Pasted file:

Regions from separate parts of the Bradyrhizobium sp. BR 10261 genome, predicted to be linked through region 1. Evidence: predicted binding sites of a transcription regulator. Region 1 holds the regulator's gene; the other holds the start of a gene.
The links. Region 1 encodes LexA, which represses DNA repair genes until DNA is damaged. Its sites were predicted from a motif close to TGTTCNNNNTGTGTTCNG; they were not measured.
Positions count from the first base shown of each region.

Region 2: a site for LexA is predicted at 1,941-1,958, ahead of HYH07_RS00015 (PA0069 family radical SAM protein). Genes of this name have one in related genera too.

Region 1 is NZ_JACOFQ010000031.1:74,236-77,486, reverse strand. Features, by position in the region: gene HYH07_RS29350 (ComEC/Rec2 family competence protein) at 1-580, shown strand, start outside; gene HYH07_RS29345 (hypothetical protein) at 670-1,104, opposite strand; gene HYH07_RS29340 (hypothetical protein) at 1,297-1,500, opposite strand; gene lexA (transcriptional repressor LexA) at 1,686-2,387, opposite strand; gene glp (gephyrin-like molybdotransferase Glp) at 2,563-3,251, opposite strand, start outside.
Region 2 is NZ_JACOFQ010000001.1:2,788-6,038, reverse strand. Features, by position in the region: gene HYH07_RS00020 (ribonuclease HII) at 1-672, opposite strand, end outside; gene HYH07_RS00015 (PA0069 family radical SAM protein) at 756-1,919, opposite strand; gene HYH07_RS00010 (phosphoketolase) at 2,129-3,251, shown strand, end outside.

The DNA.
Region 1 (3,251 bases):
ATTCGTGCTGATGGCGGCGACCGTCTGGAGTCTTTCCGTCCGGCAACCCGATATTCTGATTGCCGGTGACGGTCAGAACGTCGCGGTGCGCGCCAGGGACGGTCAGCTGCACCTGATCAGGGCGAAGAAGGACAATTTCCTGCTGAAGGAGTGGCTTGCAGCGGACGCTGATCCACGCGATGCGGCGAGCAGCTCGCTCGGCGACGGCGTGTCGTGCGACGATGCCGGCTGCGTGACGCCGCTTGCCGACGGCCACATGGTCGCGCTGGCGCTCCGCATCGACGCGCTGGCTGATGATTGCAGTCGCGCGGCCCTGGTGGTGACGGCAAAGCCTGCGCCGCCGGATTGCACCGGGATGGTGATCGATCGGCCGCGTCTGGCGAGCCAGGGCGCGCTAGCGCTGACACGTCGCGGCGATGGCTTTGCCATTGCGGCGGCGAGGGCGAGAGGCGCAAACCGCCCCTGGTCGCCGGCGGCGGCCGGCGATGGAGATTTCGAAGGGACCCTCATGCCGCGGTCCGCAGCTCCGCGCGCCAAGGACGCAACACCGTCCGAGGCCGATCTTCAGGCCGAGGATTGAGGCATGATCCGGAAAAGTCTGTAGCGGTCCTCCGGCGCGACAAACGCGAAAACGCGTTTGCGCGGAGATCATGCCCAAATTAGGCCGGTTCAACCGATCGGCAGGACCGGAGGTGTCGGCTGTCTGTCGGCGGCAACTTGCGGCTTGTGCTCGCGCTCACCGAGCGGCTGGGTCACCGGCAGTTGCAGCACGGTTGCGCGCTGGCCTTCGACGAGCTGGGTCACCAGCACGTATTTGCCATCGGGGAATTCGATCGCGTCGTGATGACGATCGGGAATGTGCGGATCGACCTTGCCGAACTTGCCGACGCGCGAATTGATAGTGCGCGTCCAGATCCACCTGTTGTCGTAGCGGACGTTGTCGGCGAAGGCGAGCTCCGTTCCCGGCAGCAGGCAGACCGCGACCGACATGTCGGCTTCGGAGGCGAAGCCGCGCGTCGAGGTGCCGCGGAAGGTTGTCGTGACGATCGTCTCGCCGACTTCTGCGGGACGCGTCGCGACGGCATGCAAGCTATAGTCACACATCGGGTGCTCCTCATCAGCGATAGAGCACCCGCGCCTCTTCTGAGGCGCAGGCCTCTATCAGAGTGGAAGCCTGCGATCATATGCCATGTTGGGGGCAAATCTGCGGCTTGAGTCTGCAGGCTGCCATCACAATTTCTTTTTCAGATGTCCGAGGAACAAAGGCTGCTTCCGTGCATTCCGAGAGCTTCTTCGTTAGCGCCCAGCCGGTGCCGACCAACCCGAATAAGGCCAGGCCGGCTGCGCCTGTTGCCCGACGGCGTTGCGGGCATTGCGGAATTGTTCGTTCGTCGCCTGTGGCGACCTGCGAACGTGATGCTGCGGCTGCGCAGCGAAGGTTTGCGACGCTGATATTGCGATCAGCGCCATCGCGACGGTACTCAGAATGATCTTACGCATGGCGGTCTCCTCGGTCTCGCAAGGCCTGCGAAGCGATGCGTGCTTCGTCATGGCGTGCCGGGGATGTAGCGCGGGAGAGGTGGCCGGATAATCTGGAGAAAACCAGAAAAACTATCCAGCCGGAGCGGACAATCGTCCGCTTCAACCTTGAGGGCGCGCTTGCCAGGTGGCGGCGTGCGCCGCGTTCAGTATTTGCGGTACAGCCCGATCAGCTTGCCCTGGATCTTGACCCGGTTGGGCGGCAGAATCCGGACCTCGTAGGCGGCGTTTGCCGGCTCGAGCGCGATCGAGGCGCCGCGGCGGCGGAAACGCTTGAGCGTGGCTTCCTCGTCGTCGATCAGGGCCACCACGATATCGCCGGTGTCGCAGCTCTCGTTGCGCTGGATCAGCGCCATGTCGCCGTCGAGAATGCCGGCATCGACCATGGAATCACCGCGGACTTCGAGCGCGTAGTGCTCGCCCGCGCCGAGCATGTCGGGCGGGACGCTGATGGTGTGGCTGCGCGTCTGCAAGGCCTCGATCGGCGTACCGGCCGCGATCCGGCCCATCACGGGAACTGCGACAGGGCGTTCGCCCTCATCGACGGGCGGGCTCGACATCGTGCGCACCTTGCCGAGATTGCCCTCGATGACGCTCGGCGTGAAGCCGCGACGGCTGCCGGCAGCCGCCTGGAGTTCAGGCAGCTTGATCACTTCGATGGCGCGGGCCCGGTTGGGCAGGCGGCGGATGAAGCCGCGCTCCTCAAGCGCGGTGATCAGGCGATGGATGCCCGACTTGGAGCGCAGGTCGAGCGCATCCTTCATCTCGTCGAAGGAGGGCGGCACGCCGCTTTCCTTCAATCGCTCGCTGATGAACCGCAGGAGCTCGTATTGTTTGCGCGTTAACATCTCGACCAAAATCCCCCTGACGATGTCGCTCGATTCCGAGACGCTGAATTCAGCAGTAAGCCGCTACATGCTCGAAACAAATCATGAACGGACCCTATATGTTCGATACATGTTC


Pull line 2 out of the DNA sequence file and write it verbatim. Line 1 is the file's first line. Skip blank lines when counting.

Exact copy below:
The links. Region 1 encodes LexA, which represses DNA repair genes until DNA is damaged. Its sites were predicted from a motif close to TGTTCNNNNTGTGTTCNG; they were not measured.